Burmese filmmakers tell stories of a country in transition | Asia| An in-depth look at news from across the continent | DW | 27.07.2012
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Burmese filmmakers tell stories of a country in transition

As Myanmar undergoes a political transition, a film academy is supporting creative minds to tell stories through documentary.

Daw Ni Lang lives, works and laughs in Yangon, the biggest city in Myanmar (also known as Burma). Although nothing can apparently disturb the stoutly built woman, tears do well up in her eyes when she talks about her children. She has five but only one still lives in Myanmar.

She and her family are the protagonists of a documentary made by Zaw Naing Oo. The film tells the universal story of parents abandoned by their children who have to search for work elsewhere and the particular story of Myanmar where children have emigrated to finish their education. When the junta shut down schools and universities people were left with no choice but to go abroad.

The result is a moving film about everyday life in a military dictatorship.

Raising awareness through film

Daw Ni Lang

Daw Ni Lang lives in Yangon with her husband and one of their five children

Oo is one of a growing group of documentary filmmakers in Myanmar whose work has been made possible thanks to the Yangon Film School.

Lindsey Merrison, an Anglo-Burmese documentary filmmaker, founded the academy in 2005 after being made aware through making her own film in the southeast country in 2004 that although there was no shortage of stories, there was a lot to be learnt about the art and craft of filmmaking and the technical requirements.

Although, she does not believe film can change a society she thinks the artistic form can "change people's opinions or raise awareness."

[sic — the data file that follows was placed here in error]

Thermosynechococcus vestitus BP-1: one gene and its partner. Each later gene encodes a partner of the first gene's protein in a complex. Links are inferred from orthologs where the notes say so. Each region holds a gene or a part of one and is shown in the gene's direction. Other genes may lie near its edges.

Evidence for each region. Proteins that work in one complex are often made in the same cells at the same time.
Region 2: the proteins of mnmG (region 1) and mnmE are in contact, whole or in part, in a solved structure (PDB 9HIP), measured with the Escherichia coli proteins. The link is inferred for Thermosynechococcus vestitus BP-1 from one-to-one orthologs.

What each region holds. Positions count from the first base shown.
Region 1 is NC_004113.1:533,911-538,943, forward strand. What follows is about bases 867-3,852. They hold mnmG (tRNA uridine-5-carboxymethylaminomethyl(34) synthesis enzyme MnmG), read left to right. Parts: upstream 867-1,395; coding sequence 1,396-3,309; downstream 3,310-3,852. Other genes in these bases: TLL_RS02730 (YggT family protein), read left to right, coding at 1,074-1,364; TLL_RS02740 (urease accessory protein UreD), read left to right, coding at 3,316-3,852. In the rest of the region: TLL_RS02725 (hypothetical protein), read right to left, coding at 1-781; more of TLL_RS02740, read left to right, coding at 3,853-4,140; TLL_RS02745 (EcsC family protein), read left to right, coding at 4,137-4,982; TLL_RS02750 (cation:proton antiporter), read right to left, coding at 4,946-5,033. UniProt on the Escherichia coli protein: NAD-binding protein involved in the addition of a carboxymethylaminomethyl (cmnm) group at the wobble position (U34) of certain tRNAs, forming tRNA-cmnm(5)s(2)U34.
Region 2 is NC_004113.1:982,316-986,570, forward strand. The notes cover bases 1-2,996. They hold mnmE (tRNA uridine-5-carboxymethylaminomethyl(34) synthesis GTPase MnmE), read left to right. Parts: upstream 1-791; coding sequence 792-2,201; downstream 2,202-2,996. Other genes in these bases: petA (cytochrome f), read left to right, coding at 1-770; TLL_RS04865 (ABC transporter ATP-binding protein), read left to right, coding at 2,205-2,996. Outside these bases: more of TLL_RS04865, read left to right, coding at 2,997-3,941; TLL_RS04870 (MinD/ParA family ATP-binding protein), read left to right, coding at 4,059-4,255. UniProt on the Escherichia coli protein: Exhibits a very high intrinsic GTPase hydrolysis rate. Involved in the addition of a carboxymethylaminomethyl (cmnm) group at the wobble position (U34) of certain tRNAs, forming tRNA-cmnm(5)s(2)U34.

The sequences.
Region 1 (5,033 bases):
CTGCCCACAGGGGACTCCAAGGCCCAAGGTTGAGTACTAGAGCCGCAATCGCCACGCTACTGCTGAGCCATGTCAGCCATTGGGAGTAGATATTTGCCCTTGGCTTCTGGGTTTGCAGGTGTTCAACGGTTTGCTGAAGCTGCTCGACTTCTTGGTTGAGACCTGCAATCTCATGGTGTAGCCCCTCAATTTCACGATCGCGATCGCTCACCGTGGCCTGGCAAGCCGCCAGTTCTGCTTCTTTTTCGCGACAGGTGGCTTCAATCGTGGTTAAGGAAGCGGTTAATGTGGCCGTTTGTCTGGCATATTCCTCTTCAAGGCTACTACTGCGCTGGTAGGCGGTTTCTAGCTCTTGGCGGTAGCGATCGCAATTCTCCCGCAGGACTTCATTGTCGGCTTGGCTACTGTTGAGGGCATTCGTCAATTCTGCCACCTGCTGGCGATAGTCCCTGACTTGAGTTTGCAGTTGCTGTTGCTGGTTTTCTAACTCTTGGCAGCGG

She told DW that her aim is not to illustrate a particular thesis or to promote a particular political agenda but to tell stories. "The documentary filmmaker goes out on a hunt. Looking for traces without really knowing what for."

When she was making her film, many young people came up to her to find out more about how documentaries were made.

This is what prompted her to set up the Yangon Film School. To do so she activated a network of filmmakers from across the world, searching for tutors and trainers who were willing to transmit their knowledge to Burmese students.

Leaving a trace

Lindsey Merrison

Lindsey Merrison refuses to engage in cultural imperialism

Before Myanmar's opening up, it seemed at times that the bureaucratic hurdles would never be overcome but she persisted and achieved her goal. "It was unreal - for the participants as much as for the tutors. Nobody believed we would spend three weeks under one roof watching, discussing and films from dusk till dawn."

"We are not cultural imperialists who turned up to show the Burmese how everything is done right," she insists. Instead, she considers herself a kind of midwife who can help filmmakers to bring their own ideas into the world. "I would lie, however, if I said I didn't want to leave a trace," she said.

Merrison's film school has become a major player in Burma's budding film scene, thanks partly to the support of the Goethe Institute, the European Union and various foundations.

"We have created an understanding for documentary film in the country," says Merrison. "It's a springboard. Many things can grow out of a documentary. It can take the direction of journalism or of a feature."

The first generation of YFS graduates now work themselves as trainers. Their documentaries have been shown at international film festivals, attracting awards and acclaim.

In future, Merrison hopes it will be possible to "see many films about Burma by Burmese filmmakers in Burma."

Author: Rodion Ebbighausen / act
Editor: Shamil Shams

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